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A Touch Of Mindfulness and Anxiety

I’m one of the worlds biggest worriers. Often worrying about things I can’t control and worrying about my loved ones as they carry on with their lives without a care in the world. The part of my body that feels these stresses the most is my neck and shoulder area so I do a lot of yoga to try to counter the pain.

While yoga is pain relieving and de-stressing for the time I’m doing it, I really needed to find a way to relax my mind and my body for as much of the day as I could while just getting on with life. A friend put me on to a meditation class and as part of it the tutor taught us a thing or two about mindfulness.

Now I’m guessing that most of you would have heard of mindfulness before but probably not all of you would have tried it. Just to explain the term: Mindfulness is a form of meditation that you achieve from concentrating on your breath for long enough so that you stop acting on your thoughts.

In other words, thoughts come in and out of your mind but you simply observe them from an objective viewpoint.

You don’t judge them  or plan to do anything about them – you just let them be.

So imagine a negative thought coming into your mind, you are able to let it float straight back out as if it were a cloud knowing you can deal with that thought at a later time.

With enough practice – and I’m warning you now it takes a lot of practice – you then learn to be in control of thoughts rather them controlling you and bringing on stress and anxiety.

Let me list some of the benefits mindfulness can give you, once you’ve learned to do it properly.

This list isn’t exhaustive, neither can I vouch for them all as my experience isn’t that vast. But here goes … Mindfulness:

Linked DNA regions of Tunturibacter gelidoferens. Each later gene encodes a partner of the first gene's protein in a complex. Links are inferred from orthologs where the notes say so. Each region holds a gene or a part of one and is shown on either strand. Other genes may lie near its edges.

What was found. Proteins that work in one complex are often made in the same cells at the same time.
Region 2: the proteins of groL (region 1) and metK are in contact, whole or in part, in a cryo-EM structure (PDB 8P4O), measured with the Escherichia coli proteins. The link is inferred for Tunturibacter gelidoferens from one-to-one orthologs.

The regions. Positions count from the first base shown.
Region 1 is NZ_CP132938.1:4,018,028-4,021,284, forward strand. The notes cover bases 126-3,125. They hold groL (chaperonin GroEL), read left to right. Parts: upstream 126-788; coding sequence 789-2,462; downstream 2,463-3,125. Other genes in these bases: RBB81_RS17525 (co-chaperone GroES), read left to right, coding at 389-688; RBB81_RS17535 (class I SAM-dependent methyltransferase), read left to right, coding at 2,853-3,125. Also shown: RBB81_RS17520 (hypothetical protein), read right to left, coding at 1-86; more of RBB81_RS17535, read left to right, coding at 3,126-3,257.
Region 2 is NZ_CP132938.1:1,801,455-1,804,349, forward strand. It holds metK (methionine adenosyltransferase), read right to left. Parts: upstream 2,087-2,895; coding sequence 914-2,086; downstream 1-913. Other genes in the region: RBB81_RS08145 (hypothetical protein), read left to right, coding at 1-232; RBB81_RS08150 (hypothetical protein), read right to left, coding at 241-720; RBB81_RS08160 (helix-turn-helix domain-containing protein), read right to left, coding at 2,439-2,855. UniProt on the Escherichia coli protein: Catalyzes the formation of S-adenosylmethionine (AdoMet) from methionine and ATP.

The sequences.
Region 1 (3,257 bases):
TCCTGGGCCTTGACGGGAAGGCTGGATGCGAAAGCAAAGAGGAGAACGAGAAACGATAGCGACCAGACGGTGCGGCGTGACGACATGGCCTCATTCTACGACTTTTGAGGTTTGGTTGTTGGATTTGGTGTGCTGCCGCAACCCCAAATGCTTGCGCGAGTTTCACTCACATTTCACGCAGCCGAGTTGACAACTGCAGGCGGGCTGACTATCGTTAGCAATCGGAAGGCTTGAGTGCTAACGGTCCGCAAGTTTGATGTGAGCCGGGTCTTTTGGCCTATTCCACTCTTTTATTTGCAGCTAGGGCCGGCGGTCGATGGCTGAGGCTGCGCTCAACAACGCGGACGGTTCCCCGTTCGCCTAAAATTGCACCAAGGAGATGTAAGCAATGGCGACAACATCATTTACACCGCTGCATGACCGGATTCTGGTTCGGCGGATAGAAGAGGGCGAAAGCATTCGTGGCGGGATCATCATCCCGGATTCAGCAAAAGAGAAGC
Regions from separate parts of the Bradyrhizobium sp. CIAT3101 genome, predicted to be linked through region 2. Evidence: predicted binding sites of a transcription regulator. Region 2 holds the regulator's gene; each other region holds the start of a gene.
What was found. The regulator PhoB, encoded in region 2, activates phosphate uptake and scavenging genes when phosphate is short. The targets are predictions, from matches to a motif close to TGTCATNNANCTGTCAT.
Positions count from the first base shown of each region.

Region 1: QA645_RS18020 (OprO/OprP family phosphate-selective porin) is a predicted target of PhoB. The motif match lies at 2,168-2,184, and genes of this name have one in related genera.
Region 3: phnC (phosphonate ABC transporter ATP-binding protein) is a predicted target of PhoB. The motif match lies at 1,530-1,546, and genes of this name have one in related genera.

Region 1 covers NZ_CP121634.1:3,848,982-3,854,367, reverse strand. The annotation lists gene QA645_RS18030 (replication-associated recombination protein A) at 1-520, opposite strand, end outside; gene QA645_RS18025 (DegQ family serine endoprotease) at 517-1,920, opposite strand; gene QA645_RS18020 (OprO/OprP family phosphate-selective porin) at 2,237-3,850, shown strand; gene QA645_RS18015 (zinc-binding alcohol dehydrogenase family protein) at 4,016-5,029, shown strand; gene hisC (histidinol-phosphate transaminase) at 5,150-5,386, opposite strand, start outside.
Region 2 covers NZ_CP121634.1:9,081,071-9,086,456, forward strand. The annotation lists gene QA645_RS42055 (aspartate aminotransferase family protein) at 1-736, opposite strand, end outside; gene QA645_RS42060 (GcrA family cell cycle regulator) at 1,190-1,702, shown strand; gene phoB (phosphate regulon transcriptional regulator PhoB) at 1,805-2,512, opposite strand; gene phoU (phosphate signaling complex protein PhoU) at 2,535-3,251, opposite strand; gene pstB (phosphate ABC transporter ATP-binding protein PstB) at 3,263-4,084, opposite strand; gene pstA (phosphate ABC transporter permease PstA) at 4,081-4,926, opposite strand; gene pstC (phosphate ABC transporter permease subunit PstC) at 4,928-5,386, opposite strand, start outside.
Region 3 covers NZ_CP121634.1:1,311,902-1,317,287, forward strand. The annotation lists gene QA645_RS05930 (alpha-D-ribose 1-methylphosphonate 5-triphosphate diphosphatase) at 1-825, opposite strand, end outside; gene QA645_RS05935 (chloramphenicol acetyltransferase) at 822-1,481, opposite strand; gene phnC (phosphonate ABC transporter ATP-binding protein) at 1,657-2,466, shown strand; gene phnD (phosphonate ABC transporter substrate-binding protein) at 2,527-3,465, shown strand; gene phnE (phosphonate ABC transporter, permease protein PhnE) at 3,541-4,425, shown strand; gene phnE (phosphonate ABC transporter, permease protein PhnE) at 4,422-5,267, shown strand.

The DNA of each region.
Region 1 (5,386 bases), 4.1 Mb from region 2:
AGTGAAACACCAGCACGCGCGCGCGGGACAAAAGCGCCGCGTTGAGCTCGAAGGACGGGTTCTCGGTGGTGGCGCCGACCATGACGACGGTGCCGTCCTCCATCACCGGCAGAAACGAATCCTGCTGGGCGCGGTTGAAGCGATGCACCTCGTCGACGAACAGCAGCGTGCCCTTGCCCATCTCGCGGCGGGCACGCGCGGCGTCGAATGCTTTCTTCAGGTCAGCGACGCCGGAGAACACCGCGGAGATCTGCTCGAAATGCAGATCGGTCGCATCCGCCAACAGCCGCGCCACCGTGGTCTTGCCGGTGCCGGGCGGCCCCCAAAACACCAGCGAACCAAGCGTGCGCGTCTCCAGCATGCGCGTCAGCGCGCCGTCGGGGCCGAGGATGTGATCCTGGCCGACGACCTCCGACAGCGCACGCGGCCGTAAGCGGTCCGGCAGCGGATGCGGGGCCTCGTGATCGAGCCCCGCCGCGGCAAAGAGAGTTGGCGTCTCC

• Decreases stress, depression, anxiety and irritability
  • Prevents feelings of exhaustion
  • Reduces how emotional you become when in pain
  • Reduces pain
  • Improves mood
  • Improves memory
  • Is good for anger management

As I said, these are just a few things but they’ll do for a start, right?

At this stage I should say that lots of clinical research has been undertaken over the years into the benefits of mindfulness. If you’re considering giving it a go or really taking to mindfulness in a serious way, you might like to do a little research into it yourself. Perhaps find a class like I did.

So now on to my experience of mindfulness. My instructor, who was very knowledgeable and offered his classes for free, led us through some guided meditation. What that means is someone is giving you prompts to get you to a state of relaxation and then to a state of mindfulness.

Firstly, you are guided to look at your breath and concentrate solely on your breathing. In doing that you are guided to relax all parts of your body one by one. If you feel any parts tensing up again you focus your breath on those parts and the tension should ease away.

The instructor stops talking, you feel completely relaxed and from here your only concern is the pattern of your breathing. Naturally, thoughts will come into your mind but in time you learn to allow them to float out again. And that is the start of achieving mindfulness.

One exercise we were given was to try using mindfulness as we go about doing simple day to day tasks.

For example, if you’re making your first cup of tea of the morning, instead of thinking about the stack of ironing in the basket, the weeds outgrowing the roses in the garden, the fact that your boss has put you on lates again or whether you’ll get a report out in time at work, you solely concentrate on the process in hand. For example:

Fill the kettle and think of nothing else. Put the bag in the cup and push the picture of the linen basket out of your mind – and so on. You get the idea.

I did manage to do this quite well at one stage and I have to say that I found it calming. I only wish I had carried on. Especially on a week like this when there have been a few upsets around me and, without a coping strategy,

I can feel the tension building in my shoulders again. Maybe it’s time to allow a touch of mindfulness back into my life. In fact we could all do with some couldn’t we?

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